The General Secretary looks to continue capitalizing upon China’s transition from autocracy to dictatorship by expanding his influence within the party and on a diplomatic stage. While the country has become wealthy beyond its wildest dreams, Xi has used his power to reassert the dominance of the Communist Party and his own position within it. He has purged potential rivals as part of his anti-corruption campaign, reorganized the People’s Liberation Army to ensure loyalty to himself, imprisoned free-thinking lawyers and stamped out criticism of the party and government online. His China is under strict Communist Party control and is more than willing to use the power of its vast markets to cow and co-opt its rivals. As it bends and breaks rules-based order to push America to the periphery of the Asia-Pac region, it is confident in both its economic and military strength, having touted State-guided capitalism as superior to free-markets since the Great Recession and more recently deploying its Navy to re-draw maps in the South China Sea by seizing reefs and islets on which it has built military installations. The rapid pace of China’s military investment and modernization has raised doubts about the United States’ long-term commitment to dominance in the region. Although the PLA could not defeat America in a conventional war, power is about resolve as well as strength and the great Western superpower has been both unwilling and unable to match China’s challenge as it becomes increasingly overt. Having previously claimed no interest in how other countries ran themselves so long as it was left alone, China has begun to grow into its role as a regional superpower. The Belt & Road Initiative, a development strategy focused upon connectivity and cooperation between Eurasian and African countries, calls for $1tn in foreign investments, including roads, railways and fibre-optic cables, dwarfing the $140bn (in 2017 dollars) Marshall Plan. This will create a Chinese-funded web of influence that includes every country willing to join so long as they accept “Chinese-based dispute resolution.” Party leadership has begun to hold its authoritarian system up as a rival to Western democracy while the Chairman offers “a new option for other countries” that involves “Chinese wisdom and a Chinese approach to solving the problems facing mankind.” Interestingly, much of the money is going to developing nations and Mr. Xi has embraced the tactics of dictators such as Ahmed Sekou Toure, of Guinea, and Robert Mugabe, of Zimbabwe, in cementing his power. His most prominent rival, Bo Xilai, was arrested and jailed following a scandal of the corruption and murder of a British businessman. He also used his anti-graft campaign to rid himself of other rivals, most notably Sun Zhengcai, a regional party chief who was once considered one of his greatest competitors for General Secretary.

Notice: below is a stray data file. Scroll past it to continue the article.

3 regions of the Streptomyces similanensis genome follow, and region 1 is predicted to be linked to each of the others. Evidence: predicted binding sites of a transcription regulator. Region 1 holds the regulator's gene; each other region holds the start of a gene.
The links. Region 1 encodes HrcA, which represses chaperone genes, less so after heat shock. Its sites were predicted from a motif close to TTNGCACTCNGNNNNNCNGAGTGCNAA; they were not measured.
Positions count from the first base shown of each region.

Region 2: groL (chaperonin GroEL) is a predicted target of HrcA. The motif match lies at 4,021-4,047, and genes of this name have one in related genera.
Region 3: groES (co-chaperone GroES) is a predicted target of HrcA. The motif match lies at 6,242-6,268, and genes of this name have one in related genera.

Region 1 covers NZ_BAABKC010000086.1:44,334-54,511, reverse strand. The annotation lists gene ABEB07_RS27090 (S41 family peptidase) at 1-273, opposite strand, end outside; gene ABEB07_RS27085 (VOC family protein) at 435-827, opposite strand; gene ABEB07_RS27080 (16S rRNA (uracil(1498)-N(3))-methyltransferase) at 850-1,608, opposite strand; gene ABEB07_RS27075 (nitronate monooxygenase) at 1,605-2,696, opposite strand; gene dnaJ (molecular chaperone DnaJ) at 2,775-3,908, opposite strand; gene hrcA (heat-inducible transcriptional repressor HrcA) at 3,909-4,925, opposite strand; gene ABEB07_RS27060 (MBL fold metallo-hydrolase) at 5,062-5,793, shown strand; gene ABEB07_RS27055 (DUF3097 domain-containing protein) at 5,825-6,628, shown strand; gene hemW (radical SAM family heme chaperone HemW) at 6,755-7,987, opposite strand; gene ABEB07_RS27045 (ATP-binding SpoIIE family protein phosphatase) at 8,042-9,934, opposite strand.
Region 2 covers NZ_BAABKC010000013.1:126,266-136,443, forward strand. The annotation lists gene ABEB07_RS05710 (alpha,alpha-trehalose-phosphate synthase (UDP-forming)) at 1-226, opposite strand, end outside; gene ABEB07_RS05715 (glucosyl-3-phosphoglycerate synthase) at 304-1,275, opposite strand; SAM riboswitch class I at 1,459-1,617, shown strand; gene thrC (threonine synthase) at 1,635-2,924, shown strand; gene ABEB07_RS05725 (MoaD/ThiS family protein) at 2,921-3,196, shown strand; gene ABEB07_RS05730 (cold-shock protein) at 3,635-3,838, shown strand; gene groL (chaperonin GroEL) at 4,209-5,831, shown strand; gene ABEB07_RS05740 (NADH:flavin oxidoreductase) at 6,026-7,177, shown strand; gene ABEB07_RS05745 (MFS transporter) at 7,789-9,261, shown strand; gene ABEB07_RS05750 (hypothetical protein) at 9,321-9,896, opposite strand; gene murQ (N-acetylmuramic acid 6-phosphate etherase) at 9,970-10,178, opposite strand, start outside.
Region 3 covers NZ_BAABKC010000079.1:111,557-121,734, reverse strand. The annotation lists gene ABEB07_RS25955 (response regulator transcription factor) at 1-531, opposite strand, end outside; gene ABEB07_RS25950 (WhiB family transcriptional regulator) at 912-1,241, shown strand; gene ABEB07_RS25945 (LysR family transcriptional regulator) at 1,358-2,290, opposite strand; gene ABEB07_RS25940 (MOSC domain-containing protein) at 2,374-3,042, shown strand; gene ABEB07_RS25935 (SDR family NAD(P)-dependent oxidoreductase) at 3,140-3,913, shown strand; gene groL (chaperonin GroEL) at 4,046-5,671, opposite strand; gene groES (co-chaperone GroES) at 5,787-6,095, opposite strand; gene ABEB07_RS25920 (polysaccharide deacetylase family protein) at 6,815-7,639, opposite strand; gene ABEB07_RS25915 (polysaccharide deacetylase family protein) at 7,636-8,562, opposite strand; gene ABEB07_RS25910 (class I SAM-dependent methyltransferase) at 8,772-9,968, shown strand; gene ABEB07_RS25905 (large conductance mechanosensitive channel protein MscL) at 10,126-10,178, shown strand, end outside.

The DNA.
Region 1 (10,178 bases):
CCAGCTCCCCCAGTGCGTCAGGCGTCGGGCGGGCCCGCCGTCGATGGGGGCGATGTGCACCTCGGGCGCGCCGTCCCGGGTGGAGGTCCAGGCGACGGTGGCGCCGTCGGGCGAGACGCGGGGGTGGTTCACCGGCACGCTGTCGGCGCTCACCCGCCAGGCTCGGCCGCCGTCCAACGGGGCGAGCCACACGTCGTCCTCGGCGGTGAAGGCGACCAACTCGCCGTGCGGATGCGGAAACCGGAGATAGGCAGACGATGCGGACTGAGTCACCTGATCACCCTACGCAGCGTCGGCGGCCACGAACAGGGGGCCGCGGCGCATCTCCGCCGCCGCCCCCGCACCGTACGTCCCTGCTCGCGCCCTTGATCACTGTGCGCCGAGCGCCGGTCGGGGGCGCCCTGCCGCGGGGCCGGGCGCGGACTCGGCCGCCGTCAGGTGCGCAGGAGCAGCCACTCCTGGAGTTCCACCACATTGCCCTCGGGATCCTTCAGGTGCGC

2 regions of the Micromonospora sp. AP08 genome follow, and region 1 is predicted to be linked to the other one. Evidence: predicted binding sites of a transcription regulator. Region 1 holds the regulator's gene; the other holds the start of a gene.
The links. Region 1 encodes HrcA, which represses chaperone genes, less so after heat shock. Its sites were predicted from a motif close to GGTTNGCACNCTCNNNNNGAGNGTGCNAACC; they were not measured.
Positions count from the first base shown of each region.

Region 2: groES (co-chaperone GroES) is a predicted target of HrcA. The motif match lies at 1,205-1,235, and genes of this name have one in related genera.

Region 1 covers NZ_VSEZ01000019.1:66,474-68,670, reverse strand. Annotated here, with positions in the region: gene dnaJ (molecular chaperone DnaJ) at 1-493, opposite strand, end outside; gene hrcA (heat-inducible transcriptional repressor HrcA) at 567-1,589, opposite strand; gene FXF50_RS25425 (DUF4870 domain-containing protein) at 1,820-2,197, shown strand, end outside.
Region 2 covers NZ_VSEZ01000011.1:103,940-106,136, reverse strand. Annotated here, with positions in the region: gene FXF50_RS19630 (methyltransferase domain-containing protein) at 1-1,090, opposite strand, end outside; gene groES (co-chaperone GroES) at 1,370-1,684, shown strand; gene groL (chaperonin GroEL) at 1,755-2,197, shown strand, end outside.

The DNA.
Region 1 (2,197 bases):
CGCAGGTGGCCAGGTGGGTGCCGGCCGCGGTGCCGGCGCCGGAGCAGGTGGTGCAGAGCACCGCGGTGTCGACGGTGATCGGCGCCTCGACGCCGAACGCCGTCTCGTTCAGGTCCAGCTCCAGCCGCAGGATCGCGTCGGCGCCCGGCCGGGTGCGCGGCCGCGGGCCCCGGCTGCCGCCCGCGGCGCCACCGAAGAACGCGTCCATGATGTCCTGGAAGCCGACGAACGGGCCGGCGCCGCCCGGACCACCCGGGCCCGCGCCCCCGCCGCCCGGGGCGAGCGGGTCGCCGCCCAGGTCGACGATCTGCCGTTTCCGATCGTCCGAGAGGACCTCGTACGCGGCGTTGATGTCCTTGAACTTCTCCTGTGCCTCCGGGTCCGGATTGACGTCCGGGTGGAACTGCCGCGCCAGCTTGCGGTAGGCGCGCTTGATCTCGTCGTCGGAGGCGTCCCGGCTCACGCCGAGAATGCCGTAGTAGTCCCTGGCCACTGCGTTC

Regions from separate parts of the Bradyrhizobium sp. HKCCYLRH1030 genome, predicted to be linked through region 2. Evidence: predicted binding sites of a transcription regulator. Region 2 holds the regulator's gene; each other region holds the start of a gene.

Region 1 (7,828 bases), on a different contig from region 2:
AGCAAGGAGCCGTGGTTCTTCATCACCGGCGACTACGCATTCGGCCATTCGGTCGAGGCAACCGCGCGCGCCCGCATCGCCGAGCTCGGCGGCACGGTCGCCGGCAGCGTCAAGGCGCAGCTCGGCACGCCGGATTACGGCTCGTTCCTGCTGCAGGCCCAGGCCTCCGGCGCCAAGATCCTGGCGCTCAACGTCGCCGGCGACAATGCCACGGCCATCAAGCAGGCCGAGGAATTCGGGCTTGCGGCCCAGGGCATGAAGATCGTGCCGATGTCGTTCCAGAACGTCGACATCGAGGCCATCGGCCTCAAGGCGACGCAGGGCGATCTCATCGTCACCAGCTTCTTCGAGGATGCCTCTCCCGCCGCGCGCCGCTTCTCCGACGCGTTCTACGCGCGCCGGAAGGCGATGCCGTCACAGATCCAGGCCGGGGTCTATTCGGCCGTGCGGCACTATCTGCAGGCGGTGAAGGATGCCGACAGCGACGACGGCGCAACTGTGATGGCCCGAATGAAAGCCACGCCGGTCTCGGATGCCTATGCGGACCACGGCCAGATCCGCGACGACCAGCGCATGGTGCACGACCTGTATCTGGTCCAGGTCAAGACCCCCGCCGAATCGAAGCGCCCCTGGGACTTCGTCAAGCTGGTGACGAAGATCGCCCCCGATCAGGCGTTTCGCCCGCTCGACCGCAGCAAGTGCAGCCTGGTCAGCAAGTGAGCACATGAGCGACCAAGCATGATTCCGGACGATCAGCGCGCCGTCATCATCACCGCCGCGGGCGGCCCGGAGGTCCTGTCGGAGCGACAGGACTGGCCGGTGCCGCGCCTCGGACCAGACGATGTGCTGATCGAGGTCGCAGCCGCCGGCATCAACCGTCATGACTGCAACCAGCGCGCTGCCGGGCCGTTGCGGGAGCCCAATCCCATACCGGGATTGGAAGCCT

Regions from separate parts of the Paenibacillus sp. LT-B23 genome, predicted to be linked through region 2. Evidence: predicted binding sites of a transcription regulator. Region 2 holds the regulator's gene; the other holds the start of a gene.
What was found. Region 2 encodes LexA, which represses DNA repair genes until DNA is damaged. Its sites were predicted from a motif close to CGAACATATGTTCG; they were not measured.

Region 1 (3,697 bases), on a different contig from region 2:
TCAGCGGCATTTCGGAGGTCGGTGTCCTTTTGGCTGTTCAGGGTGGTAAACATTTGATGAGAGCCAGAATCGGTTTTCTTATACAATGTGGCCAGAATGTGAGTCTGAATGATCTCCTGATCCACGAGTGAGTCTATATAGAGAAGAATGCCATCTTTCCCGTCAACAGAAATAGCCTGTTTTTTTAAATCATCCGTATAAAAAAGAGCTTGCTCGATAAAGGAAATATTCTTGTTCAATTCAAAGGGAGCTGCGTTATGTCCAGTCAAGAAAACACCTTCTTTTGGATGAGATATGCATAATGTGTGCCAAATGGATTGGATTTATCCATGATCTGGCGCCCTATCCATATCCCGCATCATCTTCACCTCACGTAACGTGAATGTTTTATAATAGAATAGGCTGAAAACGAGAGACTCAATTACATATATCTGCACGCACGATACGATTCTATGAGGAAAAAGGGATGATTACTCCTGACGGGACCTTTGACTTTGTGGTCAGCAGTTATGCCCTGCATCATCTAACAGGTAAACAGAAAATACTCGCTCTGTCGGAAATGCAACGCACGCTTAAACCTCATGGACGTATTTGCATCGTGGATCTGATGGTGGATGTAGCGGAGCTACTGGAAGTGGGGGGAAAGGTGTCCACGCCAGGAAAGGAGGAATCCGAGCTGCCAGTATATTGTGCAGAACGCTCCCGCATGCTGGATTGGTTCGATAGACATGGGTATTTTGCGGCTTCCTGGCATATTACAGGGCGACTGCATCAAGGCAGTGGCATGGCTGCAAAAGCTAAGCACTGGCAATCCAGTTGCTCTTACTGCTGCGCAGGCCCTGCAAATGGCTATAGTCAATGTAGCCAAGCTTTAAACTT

To put it plainly, the window for confronting and challenging Chinese aggression is closing quickly. Although the rivalry between reigning and rising superpowers may not necessarily need to lead to war, Mr. Xi’s thirst for power has raised the potential for major instability not only in the country, but in the East in general. It is without question that Western politicians underestimated how tirelessly Chinese leaders would work to defend their authority, just as its own leaders are suffering a crisis of confidence in the wake of unprecedented partisan polarization. President Trump saw the Chinese threat early but mainly views it in terms of the trade deficit while Make America Great Again smacks of a retreat into unilateralism that can only strengthen China’s hand. Putting up with Chinese misbehavior today in the hope that continued economic growth will make them better tomorrow no longer makes sense – tolerance of abuses now will make it tougher to challenge them later. Beginning immediately, the West needs to think seriously about how to balance China more effectively. It is imperative to maintain a united front without losing sight of the strengths of a democratic, accountable government, free press and independent courts. Ultimately, the goal of both the West and the East’s lesser powers must be to mitigate the “Bad Emperor Risk”, or that Mr. Xi could be on a course that would prove a huge mistake – nobody will be able to stop him.